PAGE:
CBAM: EU Adopts Compensation Mechanism for Carbon Dioxide

As late as the end of December, the Council of the EU and the European Parliament provisionally agreed on the introduction of levies for the import of certain goods that cause particularly high carbon emissions during production. According to a press release of the Council of the EUimporters of these goods are expected to initially document their imports from October 2023. With the phasing out of previously free allowances in the EU Emissions Trading Fund (ETF), paid CBAM certificates will become a requirement. The transition period until the final implementation of the new system is expected to last until 2025/26. Initially affected are commodity groups such as iron, steel, aluminum, cement, fertilizers, hydrogen, or electricity.

Switzerland: Passar 1.0

As of June 1, 2023, the Swiss Federal Office for Customs and Border Security (BAZG) will launch the new “Passar” system for the movement of goods in Switzerland. This will gradually replace the system known as NCTS for transits and the e-dec system for exports, and will initially operate in parallel with the existing systems. The current NCTS system will then be deactivated at the end of 2023. NCTS phase 5 will be implemented by the BAZG in Passar only.

AEB is part of the “Software development” working group and the accompanying "Economy" group of the BAZG.

Europe: Due Diligence in Supply Chains

On January 1, 2023, the German law for corporate due diligence in the supply chain has come into force. Until the end of 2023, this will initially apply to companies with more than 3,000 employees, whose registered office is in Germany, and to foreign companies with a branch or subsidiary in Germany.

As early as July 1, 2022, the Norwegian Supply Chain Act became effective. The Child Labor Due Diligence Law has been in effect in the Netherlands since 2019, the Loi de vigilance to protect human rights has been in effect in France since February 2017, and the United Kingdom passed the Modern Slavery Act back in 2015.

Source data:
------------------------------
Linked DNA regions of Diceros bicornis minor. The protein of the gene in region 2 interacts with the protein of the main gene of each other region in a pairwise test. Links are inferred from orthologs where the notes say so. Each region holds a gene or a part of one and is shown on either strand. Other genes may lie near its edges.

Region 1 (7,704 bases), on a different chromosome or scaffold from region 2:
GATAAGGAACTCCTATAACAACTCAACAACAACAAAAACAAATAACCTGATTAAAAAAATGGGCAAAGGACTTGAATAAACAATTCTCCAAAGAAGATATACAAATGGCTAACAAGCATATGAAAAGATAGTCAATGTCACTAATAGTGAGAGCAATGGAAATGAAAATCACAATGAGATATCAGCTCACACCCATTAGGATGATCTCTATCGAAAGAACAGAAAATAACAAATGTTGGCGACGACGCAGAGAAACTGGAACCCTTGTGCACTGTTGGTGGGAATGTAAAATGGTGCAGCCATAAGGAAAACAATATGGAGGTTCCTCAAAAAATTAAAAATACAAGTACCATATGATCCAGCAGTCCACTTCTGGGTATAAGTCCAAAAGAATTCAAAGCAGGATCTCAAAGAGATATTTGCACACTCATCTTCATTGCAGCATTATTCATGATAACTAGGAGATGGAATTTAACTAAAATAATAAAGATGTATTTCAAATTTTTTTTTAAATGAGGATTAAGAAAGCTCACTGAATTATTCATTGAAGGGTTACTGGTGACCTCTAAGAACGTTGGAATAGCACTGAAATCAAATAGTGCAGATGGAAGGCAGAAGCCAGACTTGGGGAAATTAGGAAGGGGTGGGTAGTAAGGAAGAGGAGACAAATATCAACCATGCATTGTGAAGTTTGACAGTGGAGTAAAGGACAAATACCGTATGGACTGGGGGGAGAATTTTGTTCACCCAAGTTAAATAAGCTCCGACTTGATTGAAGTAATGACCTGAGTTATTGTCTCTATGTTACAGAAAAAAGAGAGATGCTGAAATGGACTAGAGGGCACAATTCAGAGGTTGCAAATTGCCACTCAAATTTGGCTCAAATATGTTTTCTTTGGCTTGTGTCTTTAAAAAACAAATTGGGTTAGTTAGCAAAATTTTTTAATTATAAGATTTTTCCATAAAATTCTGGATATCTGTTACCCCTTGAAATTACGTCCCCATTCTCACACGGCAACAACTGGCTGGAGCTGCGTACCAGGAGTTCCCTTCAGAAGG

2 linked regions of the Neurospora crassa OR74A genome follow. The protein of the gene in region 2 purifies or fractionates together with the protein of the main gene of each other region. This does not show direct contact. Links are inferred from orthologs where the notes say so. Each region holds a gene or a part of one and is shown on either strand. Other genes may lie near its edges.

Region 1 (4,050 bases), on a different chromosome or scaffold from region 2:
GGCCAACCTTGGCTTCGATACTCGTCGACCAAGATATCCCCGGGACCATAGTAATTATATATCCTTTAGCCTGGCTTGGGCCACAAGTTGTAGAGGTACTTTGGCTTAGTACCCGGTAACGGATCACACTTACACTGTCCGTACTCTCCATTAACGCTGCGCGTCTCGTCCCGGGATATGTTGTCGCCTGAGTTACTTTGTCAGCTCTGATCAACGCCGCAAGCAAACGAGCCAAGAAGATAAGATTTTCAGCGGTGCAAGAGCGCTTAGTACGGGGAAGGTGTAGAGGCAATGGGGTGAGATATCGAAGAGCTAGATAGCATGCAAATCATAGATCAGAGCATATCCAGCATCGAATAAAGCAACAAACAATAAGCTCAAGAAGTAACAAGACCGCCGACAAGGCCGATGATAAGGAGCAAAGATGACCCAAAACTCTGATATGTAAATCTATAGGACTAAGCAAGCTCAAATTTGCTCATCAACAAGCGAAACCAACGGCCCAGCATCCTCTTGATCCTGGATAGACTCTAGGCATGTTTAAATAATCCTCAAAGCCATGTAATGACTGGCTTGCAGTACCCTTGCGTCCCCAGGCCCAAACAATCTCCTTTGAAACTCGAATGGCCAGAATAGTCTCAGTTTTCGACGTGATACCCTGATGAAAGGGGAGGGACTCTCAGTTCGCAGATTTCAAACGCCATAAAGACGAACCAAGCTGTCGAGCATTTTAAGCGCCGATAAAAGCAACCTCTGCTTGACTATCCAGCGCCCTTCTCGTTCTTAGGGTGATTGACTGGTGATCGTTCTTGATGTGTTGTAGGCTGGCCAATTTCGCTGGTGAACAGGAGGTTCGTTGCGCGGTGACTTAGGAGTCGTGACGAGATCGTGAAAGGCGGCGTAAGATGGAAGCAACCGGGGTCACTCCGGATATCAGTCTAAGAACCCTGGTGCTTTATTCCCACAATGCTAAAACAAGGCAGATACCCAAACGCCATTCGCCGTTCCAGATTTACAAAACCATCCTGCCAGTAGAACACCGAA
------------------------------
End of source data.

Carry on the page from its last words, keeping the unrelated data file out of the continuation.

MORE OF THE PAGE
As a result, Commissioner for Justice Didier Reynders announced a European draft as early as 2020. On February 23, 2022, the European Commission finally presented the draft directive regulating corporate due diligence in the supply chain (“EU Supply Chain Act”). After ratification and transposition into national law, it is then to be implemented in all European countries.

UK: Further Postponement of Labeling Obligations

With the UK's exit from the EU's single market, changes to product labels took effect. In November 2022, the UK government announced further postponements for a mandatory UKCA label. This means that a European CE marking will continue to be valid in 2023 and can still be used until December 31, 2024 if the product regulations are identical.

Further equalization has also been achieved in the area of medical devices. Medical devices with a CE marking may continue to be marketed in the UK until at least June 30, 2024. Changes in food labeling were similarly pushed far into the future. It is only from 2024 that UK contact details or “UK” or “non-UK” origin labeling is now envisaged for food products. The British government provides comprehensive information.